GREENVILLE, S.C (Reuters) – About six in 10 voters in South Carolina’s Democratic primary on Saturday said influential congressman James Clyburn’s endorsement of Joe Biden was a factor in their decision – a good early sign for Biden’s chances in the pivotal early nominating state, early exit polls showed.
Democratic U.S. presidential candidate and former U.S. Vice President Joe Biden visits a polling site in Greenville, South Carolina, U.S., February 29, 2020. REUTERS/Elizabeth Frantz
The polls by Edison Research also found about half of South Carolina voters want a candidate who will return to Democratic President Barack Obama’s policies, a key argument of Biden, who was Obama’s vice president. That compares with three in 10 who want more liberal policies.
Biden is aiming for a decisive win in South Carolina – the fourth state to weigh in on the Democratic race to find a challenger to Republican President Donald Trump – to resuscitate his struggling campaign against national front-runner Bernie Sanders, a progressive U.S. senator from Vermont.
The contest in the Southern state is taking place just three days before Super Tuesday elections in 14 states, which will award one-third of the available national delegates in a single day.
South Carolina, where African Americans account for 60% of the Democratic electorate, is seen as a last stand for Biden. The onetime front-runner faltered in national polls after poor showings in Iowa and New Hampshire.
His second-place finish in Nevada’s caucuses a week ago, while still far behind Sanders, provided his campaign fresh momentum, and polls show he is well positioned to win South Carolina.
For months, Biden’s campaign has argued the state would serve as a “firewall” given his strength among African-American voters, and Biden himself has suggested anything less than a victory would imperil his campaign.
“He’s going to show them what he’s got,” said Allison Pryor, 57, a retired parole officer from Charleston who said she planned to vote for Biden.
Biden’s South Carolina effort got a boost on Wednesday when Clyburn, a black congressman from South Carolina, endorsed the former vice president.
With Super Tuesday looming, Biden hopes a comfortable victory in South Carolina might be enough to blunt the momentum of Sanders, a democratic socialist who Democratic Party leaders worry might be too far left to beat Trump.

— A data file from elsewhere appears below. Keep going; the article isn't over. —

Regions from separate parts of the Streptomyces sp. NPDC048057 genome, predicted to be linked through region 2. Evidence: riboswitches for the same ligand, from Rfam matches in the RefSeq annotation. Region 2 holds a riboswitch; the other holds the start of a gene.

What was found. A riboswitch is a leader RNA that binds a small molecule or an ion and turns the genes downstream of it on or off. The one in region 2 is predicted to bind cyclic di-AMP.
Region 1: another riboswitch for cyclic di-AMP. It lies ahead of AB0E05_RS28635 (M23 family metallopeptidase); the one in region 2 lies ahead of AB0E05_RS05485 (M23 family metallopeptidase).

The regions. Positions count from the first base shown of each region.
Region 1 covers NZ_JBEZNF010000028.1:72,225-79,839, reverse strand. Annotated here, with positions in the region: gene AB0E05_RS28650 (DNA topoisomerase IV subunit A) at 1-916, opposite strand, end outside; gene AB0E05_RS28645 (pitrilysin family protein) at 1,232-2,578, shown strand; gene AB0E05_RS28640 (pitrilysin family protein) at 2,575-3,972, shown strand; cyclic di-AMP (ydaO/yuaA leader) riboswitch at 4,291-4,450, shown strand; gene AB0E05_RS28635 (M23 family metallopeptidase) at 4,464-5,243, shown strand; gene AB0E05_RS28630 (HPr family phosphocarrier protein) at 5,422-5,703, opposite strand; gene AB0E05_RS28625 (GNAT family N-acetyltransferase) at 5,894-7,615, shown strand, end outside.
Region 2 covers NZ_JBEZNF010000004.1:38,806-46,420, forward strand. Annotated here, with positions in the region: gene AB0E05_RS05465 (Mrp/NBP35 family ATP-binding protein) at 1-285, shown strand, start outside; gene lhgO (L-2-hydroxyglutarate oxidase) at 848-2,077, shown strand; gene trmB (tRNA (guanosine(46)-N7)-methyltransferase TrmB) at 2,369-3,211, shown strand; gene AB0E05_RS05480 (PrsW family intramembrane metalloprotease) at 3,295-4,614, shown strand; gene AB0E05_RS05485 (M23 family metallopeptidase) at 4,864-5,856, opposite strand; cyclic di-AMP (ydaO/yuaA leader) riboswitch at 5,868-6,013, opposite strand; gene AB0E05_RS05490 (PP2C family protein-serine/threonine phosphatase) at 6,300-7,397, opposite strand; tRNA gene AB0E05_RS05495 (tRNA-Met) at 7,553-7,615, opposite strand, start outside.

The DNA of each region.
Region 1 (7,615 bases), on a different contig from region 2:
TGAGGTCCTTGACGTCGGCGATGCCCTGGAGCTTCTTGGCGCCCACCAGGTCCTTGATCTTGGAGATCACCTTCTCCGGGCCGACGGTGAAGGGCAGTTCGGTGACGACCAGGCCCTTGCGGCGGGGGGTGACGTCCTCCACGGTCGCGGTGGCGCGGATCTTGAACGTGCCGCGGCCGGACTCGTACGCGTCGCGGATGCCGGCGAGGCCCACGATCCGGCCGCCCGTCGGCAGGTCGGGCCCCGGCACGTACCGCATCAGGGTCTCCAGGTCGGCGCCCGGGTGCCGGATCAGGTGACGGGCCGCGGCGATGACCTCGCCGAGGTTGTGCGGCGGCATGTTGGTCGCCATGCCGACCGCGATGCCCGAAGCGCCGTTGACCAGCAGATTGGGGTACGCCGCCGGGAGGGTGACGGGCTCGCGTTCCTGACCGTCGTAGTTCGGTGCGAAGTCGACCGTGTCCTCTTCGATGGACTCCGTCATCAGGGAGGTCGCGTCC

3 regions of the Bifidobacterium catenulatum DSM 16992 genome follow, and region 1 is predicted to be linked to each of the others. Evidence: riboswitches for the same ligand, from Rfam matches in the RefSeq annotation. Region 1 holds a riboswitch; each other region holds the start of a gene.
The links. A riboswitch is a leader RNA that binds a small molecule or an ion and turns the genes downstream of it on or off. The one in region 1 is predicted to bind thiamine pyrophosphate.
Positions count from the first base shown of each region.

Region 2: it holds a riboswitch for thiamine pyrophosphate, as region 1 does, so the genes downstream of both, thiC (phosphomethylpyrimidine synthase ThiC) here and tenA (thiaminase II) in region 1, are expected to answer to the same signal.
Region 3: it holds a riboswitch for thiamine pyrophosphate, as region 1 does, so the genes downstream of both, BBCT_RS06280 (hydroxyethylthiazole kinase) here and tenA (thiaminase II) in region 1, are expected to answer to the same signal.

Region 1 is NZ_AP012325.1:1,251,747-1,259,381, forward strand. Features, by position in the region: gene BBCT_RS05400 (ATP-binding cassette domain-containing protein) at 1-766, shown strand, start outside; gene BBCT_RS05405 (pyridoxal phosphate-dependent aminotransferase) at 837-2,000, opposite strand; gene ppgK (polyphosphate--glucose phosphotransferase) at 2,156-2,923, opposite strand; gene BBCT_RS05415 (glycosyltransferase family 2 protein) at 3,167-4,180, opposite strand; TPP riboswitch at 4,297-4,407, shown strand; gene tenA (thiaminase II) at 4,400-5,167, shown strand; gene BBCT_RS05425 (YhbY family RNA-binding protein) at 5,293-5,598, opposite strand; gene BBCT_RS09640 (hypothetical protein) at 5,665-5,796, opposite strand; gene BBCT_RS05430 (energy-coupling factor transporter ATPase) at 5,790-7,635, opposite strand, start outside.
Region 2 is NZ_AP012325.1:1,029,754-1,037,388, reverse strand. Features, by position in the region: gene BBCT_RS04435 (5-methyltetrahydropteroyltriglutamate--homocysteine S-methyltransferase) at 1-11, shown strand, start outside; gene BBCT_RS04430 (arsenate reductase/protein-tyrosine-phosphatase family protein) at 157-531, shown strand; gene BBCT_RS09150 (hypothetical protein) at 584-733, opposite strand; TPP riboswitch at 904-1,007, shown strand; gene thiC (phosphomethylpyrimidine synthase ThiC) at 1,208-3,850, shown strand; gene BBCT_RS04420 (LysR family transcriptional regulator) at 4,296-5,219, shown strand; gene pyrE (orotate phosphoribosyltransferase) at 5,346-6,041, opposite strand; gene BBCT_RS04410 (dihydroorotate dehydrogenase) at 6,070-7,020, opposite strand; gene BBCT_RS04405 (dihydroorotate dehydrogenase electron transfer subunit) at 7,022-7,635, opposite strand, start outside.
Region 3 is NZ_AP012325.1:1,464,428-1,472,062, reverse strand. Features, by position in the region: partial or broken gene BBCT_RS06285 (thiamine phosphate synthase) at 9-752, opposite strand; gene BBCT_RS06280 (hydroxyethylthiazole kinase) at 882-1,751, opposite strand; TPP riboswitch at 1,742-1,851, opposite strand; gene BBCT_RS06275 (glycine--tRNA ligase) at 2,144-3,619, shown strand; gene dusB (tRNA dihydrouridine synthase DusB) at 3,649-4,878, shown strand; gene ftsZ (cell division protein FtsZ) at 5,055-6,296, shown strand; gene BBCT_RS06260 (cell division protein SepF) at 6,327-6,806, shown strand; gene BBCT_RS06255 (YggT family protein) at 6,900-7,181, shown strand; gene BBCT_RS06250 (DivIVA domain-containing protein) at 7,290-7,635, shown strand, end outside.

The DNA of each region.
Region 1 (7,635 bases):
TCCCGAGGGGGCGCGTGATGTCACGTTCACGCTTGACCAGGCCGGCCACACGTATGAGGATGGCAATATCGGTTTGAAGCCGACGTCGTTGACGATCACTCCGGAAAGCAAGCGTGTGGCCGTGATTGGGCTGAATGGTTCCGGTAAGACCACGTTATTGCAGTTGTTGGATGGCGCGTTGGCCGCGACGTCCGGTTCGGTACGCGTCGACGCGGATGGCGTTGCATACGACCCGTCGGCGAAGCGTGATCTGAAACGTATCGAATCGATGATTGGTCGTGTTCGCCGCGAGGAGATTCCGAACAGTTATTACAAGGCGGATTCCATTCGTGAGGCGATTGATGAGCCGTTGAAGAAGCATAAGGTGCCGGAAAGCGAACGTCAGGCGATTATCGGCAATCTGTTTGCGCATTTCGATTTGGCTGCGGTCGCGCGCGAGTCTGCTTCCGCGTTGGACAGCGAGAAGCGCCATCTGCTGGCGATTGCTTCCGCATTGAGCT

After South Carolina, Biden will also face competition from billionaire former New York Mayor Michael Bloomberg, who has blanketed the country with half a billion dollars in advertising. Bloomberg skipped the first four states and will be on the ballot for the first time on Tuesday.
“If we win solidly here, I think it’s going to raise us a lot of money as well and a lot of enthusiasm,” Biden told reporters as he greeted supporters at a polling place in Greenville, South Carolina, on Saturday.
Sanders, with his unabashed populist message of ending economic inequality, has grown stronger with each contest, finishing in a virtual tie for first in Iowa with former South Bend, Indiana, Mayor Pete Buttigieg, before notching a narrow win over Buttigieg in New Hampshire and a decisive victory in Nevada.
Sanders said on Friday he was in “striking distance” in South Carolina.
“We’ve come a long way,” he said at a church hall in Saint George, a town about 50 miles (80 km) northwest of Charleston. “When we started this campaign here in South Carolina, I think we were 25 or 30 (percentage) points behind. We’ve made up a lot of ground.”
An upset victory could make Sanders hard to beat in his second bid for the White House, four years after he lost the Democratic nomination to Hillary Clinton.
Reporting by Joseph Ax and Trevor Hunnicutt in Greenville, South Carolina; Additional reporting by Simon Lewis in Saint George, South Carolina, Jarrett Renshaw in Philadelphia and Sharon Bernstein in Sacramento, California; Writing by John Whitesides and Sharon Bernstein; Editing by Soyoung Kim, Daniel Wallis and Jonathan Oatis